America's Sweethearts

Movie review by
Nell Minow, Common Sense Media
America's Sweethearts Movie Poster Image
So-so sitcom-like story of estranged movie stars.
  • PG-13
  • 2001
  • 103 minutes

Parents say

age 14+
Based on 1 review

Kids say

age 14+
Based on 2 reviews

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A lot or a little?

The parents' guide to what's in this movie.

Positive Messages





Some sexual references, references to adultery, masturbation


Mild profanity, strong sexual references

Drinking, Drugs & Smoking


What parents need to know

Parents need to know that this movie is raunchier than many PG-13s, with strong language and sexual references and situations, and some comic violence. Characters drink and use (and possibly abuse) prescription drugs. A mental breakdown is treated as a comic development, mere self-indulgence rather than a legitimate illness.

User Reviews

  • Parents say
  • Kids say
Parent of a 10 and 12-year-old Written byPjrc February 8, 2019

a TON of sexual references

A ton of sex jokes -- way more than i was prepared for my 12 yr old to hear. Masturbation, 3 ways, the list goes on. Also a lot of bad language.
Teen, 13 years old Written byLoveOwenWilson September 11, 2010


John Cusack = *hearts x 1 million* so this movie was a can i say?? Julia Roberts? blaah!! it was cute, but her and him?? let's just say th... Continue reading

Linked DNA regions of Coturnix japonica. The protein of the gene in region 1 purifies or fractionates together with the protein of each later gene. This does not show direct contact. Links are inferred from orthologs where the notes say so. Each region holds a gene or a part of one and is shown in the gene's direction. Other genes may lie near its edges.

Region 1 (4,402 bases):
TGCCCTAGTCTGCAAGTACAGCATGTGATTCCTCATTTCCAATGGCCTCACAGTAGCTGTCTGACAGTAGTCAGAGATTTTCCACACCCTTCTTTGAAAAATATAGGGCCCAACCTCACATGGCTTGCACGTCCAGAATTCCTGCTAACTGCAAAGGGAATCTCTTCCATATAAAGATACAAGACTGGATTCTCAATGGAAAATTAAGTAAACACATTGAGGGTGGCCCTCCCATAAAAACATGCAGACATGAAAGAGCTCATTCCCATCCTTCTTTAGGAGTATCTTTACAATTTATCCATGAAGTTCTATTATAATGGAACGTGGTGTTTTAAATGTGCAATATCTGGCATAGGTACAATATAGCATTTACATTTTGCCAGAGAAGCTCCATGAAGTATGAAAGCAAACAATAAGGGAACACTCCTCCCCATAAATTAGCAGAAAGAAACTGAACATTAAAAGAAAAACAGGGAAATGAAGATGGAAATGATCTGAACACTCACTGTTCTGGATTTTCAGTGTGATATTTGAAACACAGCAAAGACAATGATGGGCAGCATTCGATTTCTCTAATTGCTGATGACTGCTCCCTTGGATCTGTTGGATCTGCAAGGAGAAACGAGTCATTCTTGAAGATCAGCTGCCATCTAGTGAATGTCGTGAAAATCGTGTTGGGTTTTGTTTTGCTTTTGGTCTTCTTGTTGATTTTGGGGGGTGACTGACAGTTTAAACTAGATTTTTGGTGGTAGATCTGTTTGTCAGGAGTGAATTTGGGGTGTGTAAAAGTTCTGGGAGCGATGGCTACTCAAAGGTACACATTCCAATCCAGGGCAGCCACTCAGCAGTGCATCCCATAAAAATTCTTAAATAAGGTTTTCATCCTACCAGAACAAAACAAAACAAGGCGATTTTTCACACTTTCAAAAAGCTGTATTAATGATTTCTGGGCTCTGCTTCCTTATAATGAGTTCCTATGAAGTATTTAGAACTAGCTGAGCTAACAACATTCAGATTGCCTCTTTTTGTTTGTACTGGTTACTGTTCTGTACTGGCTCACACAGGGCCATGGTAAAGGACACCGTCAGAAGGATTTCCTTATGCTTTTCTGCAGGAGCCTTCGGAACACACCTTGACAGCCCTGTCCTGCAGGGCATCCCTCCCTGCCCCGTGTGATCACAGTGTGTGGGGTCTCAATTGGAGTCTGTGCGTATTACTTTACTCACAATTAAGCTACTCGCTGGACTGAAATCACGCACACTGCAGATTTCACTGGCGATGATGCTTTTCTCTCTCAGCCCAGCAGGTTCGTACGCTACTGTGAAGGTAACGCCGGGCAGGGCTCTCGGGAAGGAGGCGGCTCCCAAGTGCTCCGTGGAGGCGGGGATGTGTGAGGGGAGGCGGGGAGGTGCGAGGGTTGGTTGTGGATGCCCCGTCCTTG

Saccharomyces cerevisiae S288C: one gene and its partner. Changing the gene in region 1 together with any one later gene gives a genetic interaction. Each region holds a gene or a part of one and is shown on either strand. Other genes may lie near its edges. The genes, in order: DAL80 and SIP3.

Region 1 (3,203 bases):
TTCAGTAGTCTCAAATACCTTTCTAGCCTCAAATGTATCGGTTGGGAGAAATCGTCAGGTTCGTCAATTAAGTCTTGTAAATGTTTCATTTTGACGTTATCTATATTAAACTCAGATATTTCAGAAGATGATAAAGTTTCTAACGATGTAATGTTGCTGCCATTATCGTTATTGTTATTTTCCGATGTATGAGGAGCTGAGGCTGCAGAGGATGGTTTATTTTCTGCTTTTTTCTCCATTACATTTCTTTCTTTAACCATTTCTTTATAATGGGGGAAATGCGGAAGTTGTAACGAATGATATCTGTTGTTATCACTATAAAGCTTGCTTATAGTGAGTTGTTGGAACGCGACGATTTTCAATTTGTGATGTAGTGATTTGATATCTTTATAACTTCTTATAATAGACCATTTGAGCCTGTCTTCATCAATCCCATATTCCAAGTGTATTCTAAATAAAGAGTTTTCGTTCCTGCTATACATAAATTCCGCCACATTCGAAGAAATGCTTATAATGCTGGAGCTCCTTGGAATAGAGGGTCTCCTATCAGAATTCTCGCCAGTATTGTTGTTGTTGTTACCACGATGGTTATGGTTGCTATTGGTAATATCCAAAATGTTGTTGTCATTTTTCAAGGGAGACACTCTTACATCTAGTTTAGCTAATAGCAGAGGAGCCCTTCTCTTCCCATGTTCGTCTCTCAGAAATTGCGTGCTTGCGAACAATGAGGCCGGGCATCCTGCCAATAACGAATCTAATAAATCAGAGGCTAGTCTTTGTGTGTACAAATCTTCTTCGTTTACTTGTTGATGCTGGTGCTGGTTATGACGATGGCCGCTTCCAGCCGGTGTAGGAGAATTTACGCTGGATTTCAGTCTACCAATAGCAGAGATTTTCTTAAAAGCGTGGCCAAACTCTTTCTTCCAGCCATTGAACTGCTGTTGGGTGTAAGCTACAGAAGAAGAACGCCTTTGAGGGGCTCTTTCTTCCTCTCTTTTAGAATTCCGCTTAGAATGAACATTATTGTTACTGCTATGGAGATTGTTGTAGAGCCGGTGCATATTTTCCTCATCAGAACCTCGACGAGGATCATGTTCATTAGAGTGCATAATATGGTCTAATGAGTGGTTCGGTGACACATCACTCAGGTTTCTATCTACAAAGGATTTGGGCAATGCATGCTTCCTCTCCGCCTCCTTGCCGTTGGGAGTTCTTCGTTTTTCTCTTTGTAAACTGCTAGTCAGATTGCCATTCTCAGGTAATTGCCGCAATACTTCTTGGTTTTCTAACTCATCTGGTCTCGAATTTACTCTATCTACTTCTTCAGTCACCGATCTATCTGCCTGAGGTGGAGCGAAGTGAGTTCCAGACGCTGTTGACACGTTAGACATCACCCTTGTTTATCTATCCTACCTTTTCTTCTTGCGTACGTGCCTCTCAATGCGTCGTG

Teen, 15 years old Written byaprilrocks16 April 9, 2008

The Funniest movie eva!!!!!

the 1st half hour was boring but u have 2 watch it to understand the rest of the movie!
it's not so inappropriate 1 f word, 1 s word, 2 b words, 2 d words.... Continue reading

What's the story?

AMERICA'S SWEETHEARTS are two beloved screen idols whose films together have thrilled audiences and filled studio bank accounts. But she (Catherine Zeta Jones as Gwen) has fallen for someone else and he (John Cusack as Eddie) has had a nervous breakdown. Now their last film together is about to be released, and the studio is desperate for them to bring all of their star power as a couple to the press junket. Since the studio head has not actually seen the movie, all he has to stir up support from the press is Gwen and Eddie. And the person responsible for making it all work is Lee (Billy Crystal), a publicist so dedicated that he says if he heard that his mother died, he would spin the news by saying how much she would have loved the movie.

Is it any good?

It sounds like it can't miss -- a delicious situation created by a guy who knows how to write jokes, with an all-star cast; but it does miss. Billy Crystal, who wrote the script with Peter Tolan, delivers wisecracks, but he gives us television sitcom-like "onesa" characters (i.e., "one's a spoiled diva, one's a preening Spanish lover type") whose behavior seems prompted by whatever suits the scene rather than any kind of emotional truth -- and that, after all, is as central to the success of a comedy as it is to a drama.

A few insider digs at Hollywood and the press, repeated behavior with no apparent motivation, and some extended vulgar humor keep derailing this movie every time Julia Roberts' 1000-watt smile or one of the other star turns comes close to making it work.

Talk to your kids about ...

  • Families can talk about how the movie presents movie star life. Do you think this is an accurate depiction of how celebrities live? What do you think are the good and bad parts of being famous?

Movie details

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